You can use the java configuration of spring, or the xml configuration. For now I prefer the xml. The following code block shows the configuration of one of these service providers.

<bean class="">
    <constructor-arg value="${twitter.consumerKey}" />
    <constructor-arg value="${twitter.consumerSecret}" />
    <constructor-arg ref="connectionRepository" />

As you can see from the sourcecode, we provide the consumer key and the consumer secret. Next to these two parameters we also provide the ConnectionRepository. These parameters are usually obtained through a developer page on the site the service provider is connecting to. Examples are and

If you want to have a better understanding of the OAuth connections that are going on, have a look at my other blogpost.

Connection Repository

In my previous version of the sample, you had to connect every time again to the service provider. The actual keys that you need to connect were not store. With the M2 release of spring social this has become so easy, it would be silly not to use it. You need a datasource, can use a password encoder and you need the ConnectionRepository. The following code block shows the xml configuration.

<bean id="connectionRepository" class="">
    <constructor-arg ref="dataSource"/>
    <constructor-arg ref="textEncryptor"/>

<bean id="textEncryptor" class="" factory-method="noOpText"/>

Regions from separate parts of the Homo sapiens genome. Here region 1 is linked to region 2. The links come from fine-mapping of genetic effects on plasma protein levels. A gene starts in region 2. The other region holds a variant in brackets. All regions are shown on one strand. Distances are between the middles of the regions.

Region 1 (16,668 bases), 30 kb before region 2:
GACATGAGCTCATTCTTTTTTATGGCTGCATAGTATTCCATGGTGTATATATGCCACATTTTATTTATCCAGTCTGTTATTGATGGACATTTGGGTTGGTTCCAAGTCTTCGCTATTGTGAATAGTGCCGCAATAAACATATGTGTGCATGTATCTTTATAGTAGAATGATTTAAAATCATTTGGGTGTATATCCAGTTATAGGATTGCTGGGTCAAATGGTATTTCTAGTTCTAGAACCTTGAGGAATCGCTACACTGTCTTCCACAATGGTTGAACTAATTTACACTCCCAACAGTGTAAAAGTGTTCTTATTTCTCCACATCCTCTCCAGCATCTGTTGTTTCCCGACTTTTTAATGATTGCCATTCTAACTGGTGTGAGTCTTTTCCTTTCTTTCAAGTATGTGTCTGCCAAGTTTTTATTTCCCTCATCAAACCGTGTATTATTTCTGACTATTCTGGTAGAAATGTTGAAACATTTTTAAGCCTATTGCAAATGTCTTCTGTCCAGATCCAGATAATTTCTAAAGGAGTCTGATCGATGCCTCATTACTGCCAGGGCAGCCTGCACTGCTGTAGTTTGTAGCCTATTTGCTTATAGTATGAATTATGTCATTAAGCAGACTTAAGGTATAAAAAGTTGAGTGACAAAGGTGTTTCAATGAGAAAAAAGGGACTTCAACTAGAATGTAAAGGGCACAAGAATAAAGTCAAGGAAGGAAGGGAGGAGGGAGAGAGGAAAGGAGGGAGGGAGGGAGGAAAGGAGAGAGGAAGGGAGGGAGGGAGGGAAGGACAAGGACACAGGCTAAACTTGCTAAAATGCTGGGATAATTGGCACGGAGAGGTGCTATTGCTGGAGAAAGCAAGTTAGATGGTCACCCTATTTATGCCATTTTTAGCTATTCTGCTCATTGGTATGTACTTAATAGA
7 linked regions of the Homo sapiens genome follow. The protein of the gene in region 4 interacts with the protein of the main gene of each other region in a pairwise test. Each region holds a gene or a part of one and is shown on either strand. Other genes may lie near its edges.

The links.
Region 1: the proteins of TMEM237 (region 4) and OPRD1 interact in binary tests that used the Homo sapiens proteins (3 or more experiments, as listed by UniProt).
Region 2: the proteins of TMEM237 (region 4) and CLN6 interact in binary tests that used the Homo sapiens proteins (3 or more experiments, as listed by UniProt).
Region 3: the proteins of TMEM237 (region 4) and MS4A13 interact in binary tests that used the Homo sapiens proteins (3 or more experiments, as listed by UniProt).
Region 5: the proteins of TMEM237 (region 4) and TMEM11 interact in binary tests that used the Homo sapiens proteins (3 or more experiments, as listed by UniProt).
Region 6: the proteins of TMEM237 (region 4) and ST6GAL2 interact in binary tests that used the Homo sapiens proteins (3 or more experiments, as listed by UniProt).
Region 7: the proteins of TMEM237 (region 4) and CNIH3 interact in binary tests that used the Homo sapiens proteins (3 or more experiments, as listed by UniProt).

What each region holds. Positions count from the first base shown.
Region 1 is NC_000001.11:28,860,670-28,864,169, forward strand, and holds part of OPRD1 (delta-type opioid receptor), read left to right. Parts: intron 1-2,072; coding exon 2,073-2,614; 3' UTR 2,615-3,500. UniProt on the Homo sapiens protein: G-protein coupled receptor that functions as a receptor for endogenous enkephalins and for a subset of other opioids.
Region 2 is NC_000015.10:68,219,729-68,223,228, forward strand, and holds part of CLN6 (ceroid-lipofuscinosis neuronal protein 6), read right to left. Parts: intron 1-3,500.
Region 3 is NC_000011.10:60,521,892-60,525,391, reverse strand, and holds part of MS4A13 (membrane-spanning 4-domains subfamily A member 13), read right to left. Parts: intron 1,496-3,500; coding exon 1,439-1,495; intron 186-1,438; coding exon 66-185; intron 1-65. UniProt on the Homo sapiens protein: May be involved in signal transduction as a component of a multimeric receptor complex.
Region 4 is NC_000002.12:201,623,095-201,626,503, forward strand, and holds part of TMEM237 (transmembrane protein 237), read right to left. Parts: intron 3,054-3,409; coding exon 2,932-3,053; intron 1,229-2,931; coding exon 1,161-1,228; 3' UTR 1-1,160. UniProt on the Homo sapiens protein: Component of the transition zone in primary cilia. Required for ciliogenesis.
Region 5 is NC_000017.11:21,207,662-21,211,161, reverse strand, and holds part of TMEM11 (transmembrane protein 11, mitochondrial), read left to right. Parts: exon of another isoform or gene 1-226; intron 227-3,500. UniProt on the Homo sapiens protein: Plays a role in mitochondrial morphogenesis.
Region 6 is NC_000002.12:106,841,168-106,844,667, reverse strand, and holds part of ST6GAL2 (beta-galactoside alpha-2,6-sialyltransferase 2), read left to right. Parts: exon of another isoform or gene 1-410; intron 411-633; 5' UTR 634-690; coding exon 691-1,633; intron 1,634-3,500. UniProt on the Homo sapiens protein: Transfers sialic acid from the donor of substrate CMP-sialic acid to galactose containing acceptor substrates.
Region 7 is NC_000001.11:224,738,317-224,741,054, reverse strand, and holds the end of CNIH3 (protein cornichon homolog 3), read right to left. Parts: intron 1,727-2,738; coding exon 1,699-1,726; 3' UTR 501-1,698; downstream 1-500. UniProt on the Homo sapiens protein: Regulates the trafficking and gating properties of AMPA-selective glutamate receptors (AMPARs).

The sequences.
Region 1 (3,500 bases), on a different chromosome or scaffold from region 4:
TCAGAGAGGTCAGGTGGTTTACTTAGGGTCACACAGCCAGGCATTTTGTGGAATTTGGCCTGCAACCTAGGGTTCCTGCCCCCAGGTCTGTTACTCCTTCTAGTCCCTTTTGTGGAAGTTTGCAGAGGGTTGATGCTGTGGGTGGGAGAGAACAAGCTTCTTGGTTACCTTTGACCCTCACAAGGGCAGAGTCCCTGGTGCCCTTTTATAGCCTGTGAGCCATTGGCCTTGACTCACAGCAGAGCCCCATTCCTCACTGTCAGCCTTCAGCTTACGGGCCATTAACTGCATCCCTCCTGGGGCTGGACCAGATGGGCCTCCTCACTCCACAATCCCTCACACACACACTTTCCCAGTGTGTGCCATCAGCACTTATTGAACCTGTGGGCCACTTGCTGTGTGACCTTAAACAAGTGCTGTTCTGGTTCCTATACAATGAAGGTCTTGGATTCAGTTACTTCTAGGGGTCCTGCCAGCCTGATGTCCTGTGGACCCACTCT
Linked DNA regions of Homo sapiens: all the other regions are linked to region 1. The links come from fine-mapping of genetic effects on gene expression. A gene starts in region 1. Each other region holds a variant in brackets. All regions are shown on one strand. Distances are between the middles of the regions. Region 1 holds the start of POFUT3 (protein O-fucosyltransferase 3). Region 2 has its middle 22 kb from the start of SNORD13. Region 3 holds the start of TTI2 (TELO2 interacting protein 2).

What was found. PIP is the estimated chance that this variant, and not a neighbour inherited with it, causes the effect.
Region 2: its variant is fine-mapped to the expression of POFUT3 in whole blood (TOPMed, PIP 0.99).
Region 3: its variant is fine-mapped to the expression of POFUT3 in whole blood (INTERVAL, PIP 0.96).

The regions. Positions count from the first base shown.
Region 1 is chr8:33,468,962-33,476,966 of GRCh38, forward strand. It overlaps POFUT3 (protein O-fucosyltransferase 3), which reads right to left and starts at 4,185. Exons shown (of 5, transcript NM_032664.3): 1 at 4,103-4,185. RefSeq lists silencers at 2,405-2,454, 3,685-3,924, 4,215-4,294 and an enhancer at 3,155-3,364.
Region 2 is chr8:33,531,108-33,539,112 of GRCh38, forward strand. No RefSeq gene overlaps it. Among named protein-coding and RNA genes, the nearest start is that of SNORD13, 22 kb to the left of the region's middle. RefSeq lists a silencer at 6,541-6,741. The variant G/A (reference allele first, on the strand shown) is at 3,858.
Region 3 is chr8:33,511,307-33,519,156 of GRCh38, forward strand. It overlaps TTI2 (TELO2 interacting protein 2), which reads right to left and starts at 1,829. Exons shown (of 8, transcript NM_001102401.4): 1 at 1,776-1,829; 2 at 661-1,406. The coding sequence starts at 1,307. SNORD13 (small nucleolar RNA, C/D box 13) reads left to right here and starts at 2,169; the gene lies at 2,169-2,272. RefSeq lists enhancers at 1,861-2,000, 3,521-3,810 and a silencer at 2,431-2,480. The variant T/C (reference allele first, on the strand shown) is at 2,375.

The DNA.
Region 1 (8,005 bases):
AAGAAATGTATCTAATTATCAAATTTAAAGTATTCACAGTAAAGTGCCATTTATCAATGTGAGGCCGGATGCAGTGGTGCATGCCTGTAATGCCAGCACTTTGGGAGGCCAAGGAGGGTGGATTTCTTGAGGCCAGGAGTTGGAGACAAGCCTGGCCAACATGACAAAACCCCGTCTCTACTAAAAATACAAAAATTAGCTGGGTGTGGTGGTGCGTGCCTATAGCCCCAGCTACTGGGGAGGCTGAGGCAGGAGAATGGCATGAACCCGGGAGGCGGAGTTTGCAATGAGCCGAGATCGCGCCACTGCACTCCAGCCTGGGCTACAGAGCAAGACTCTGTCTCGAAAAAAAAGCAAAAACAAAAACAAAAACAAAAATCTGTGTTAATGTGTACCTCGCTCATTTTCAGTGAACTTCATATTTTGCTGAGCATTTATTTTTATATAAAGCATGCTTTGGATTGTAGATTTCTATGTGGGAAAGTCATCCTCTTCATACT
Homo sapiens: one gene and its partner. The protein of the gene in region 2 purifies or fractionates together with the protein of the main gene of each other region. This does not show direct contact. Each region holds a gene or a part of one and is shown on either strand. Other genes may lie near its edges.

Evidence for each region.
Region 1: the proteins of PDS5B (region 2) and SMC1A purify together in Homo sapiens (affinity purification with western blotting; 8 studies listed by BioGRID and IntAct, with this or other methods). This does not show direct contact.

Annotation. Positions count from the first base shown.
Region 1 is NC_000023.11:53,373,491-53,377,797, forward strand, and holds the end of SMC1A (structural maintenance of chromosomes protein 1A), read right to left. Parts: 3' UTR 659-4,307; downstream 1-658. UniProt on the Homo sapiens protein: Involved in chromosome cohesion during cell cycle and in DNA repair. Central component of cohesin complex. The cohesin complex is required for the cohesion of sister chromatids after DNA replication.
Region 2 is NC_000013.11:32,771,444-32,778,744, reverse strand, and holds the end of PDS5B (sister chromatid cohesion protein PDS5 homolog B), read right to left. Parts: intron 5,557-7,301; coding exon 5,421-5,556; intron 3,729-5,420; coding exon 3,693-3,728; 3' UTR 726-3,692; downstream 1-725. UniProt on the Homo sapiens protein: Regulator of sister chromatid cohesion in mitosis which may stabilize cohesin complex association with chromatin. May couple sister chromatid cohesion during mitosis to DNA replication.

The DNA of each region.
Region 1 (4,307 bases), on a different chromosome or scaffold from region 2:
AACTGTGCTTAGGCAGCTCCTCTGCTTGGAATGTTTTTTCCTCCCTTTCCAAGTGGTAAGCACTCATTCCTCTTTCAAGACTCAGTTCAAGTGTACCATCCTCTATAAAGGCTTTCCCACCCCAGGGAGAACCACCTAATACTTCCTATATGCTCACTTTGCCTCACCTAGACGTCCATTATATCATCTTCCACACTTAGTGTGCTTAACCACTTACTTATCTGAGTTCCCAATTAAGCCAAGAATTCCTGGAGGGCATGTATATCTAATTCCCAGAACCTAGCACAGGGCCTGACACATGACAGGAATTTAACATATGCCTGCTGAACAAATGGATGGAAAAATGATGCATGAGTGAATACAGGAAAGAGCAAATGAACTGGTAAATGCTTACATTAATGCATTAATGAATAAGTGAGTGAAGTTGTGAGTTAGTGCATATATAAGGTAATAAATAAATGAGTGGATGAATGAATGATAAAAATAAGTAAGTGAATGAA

<bean id="dataSource" class="org.springframework.jdbc.datasource.DriverManagerDataSource">
    <property name="driverClassName" value="${jdbc.driverClassName}"/>
    <property name="url" value="${jdbc.url}"/>
    <property name="username" value="${jdbc.username}"/>
    <property name="password" value="${jdbc.password}"/>

Before you can actually use the jdbc connection repository you need a database with a schema with a Connections table. The sql query is provided in the source code of spring-social. I wanted to use mysql, therefore I have created the following create statement.

Database schema

CREATE TABLE `Connection` (
  `id` bigint(20) NOT NULL AUTO_INCREMENT,
  `accountId` varchar(255) NOT NULL DEFAULT '',
  `providerId` varchar(255) NOT NULL DEFAULT '',
  `accessToken` varchar(255) NOT NULL DEFAULT '',
  `secret` varchar(255) DEFAULT NULL,
  `refreshToken` varchar(255) DEFAULT NULL,
  `providerAccountId` varchar(255) DEFAULT NULL,
  PRIMARY KEY (`id`)

Handling user interaction